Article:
Friday, March 27, 2009 | 4:42 am

The Pap smear is recommended as a yearly screen for all women over the age of eighteen, or earlier if a woman becomes sexually active at a younger age. Even if a woman has delayed having a Pap smear for several years, she should have this very important health screen as soon as possible, because it can detect precancerous changes early, so that treatment can be initiated that will prevent or cure cancer. For women who have a history of external warts (or women who have partners with a history of external warts) and a normal Pap smear, the recommended schedule for Pap smears is no different than for any sexually active woman, because most sexually active women have the warts virus even if they have never had symptoms.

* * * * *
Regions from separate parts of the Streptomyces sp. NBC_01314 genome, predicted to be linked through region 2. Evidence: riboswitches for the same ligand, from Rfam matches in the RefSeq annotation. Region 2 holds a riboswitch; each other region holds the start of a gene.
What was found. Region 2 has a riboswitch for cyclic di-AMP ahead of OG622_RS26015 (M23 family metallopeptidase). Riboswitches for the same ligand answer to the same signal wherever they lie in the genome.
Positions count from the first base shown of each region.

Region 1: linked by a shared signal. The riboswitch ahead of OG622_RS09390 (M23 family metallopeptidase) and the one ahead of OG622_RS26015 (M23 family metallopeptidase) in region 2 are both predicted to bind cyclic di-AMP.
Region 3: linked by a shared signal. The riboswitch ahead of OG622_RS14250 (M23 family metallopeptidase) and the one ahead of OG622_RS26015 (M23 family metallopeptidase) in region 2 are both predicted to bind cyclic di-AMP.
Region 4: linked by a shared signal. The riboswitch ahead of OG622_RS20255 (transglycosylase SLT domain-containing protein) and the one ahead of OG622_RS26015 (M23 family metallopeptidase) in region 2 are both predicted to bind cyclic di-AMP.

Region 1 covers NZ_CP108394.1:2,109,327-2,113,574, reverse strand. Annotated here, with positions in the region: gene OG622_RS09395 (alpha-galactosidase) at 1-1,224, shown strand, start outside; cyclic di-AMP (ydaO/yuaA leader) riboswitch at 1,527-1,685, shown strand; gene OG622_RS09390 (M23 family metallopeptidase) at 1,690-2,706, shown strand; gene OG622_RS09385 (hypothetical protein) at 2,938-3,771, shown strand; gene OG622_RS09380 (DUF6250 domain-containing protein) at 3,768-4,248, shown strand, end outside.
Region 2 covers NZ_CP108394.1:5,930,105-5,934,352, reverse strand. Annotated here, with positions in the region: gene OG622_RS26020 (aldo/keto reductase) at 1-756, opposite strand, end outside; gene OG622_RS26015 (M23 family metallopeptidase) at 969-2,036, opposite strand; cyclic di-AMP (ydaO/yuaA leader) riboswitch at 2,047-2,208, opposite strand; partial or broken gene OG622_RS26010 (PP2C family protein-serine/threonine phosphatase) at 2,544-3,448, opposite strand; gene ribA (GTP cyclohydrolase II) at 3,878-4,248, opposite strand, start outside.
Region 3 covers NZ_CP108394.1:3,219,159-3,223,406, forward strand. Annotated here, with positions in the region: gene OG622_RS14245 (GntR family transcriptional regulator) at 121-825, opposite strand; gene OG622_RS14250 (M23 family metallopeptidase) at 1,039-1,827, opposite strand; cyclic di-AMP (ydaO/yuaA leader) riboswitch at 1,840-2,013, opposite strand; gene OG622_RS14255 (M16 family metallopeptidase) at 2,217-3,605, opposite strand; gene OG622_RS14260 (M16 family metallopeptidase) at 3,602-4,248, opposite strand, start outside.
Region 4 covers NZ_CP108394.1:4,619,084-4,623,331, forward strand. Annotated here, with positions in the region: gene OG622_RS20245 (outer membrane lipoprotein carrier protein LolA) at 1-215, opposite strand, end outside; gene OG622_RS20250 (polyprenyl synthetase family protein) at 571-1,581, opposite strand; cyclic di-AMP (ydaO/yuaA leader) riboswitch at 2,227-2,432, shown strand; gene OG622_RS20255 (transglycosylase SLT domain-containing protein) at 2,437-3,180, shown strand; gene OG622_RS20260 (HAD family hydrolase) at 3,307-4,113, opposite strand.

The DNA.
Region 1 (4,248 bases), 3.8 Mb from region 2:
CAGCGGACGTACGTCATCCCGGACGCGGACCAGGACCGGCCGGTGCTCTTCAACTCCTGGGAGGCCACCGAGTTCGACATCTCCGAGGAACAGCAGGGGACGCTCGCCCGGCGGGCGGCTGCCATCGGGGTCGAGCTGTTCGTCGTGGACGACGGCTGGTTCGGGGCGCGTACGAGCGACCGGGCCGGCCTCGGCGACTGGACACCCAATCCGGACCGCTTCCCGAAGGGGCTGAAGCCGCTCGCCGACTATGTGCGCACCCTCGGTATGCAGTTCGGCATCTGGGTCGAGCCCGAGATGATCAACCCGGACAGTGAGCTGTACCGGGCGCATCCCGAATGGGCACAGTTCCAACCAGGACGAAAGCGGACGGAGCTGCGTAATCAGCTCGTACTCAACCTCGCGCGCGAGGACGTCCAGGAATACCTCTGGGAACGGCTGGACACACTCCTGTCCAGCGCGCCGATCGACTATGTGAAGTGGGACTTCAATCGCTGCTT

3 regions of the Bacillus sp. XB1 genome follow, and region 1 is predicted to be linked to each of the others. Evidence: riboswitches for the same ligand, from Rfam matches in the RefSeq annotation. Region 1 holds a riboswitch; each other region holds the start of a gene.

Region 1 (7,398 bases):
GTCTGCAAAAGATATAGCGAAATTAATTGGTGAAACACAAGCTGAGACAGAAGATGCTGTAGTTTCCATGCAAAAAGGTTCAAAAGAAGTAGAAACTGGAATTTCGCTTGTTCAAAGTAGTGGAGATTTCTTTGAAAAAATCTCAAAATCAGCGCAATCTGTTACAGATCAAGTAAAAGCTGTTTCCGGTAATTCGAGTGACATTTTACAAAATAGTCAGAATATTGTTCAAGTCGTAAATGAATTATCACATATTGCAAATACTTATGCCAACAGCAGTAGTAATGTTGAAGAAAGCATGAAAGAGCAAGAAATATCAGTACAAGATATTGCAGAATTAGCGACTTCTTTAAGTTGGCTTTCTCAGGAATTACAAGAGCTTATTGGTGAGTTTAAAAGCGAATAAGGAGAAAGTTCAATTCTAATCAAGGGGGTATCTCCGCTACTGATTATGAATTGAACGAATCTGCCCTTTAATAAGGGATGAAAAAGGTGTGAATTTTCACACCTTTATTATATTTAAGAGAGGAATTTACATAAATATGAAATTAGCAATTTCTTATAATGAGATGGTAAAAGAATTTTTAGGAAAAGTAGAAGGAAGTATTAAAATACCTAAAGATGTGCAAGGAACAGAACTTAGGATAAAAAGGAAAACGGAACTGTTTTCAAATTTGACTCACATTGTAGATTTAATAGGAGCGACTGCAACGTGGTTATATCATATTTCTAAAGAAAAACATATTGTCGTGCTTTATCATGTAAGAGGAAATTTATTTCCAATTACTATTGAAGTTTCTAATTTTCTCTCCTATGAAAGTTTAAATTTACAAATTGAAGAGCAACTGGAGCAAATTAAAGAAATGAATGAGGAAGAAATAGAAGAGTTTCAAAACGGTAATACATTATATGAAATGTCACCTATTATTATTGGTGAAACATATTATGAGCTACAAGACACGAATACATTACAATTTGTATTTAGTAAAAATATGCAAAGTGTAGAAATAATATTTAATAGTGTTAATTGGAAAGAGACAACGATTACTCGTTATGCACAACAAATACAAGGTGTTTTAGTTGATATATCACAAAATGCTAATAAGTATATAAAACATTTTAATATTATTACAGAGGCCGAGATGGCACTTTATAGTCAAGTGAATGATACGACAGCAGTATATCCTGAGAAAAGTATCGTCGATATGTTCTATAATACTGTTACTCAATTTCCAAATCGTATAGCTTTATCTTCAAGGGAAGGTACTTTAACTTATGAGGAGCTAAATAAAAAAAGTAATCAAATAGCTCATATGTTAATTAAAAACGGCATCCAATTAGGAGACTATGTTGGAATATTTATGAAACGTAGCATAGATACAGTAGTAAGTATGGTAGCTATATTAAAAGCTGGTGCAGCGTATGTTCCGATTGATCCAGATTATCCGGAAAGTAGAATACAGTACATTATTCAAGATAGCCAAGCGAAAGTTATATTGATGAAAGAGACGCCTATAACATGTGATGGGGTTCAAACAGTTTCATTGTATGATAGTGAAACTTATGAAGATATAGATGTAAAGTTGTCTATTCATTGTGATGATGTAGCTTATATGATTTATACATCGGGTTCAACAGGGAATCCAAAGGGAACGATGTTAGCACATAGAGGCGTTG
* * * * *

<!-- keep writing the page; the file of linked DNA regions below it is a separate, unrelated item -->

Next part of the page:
In menstruating women, the best time for a Pap smear is between one and two weeks after a menstrual period. Results are not as reliable if the test is performed during menstruation. For best results, a woman should not have intercourse and should not use intravaginal creams within two days of having the test.

A woman who has had a hysterectomy that involved the removal of the cervix for a reason other than cervical or uterine cancer does not need to get yearly Pap smears. If her ovaries were not removed, then a yearly examination to determine the size of the ovaries is still recommended.


(posted in Men’s Health-Erectile Dysfunction | tagged Erectile Dysfunction, Men’s Health)

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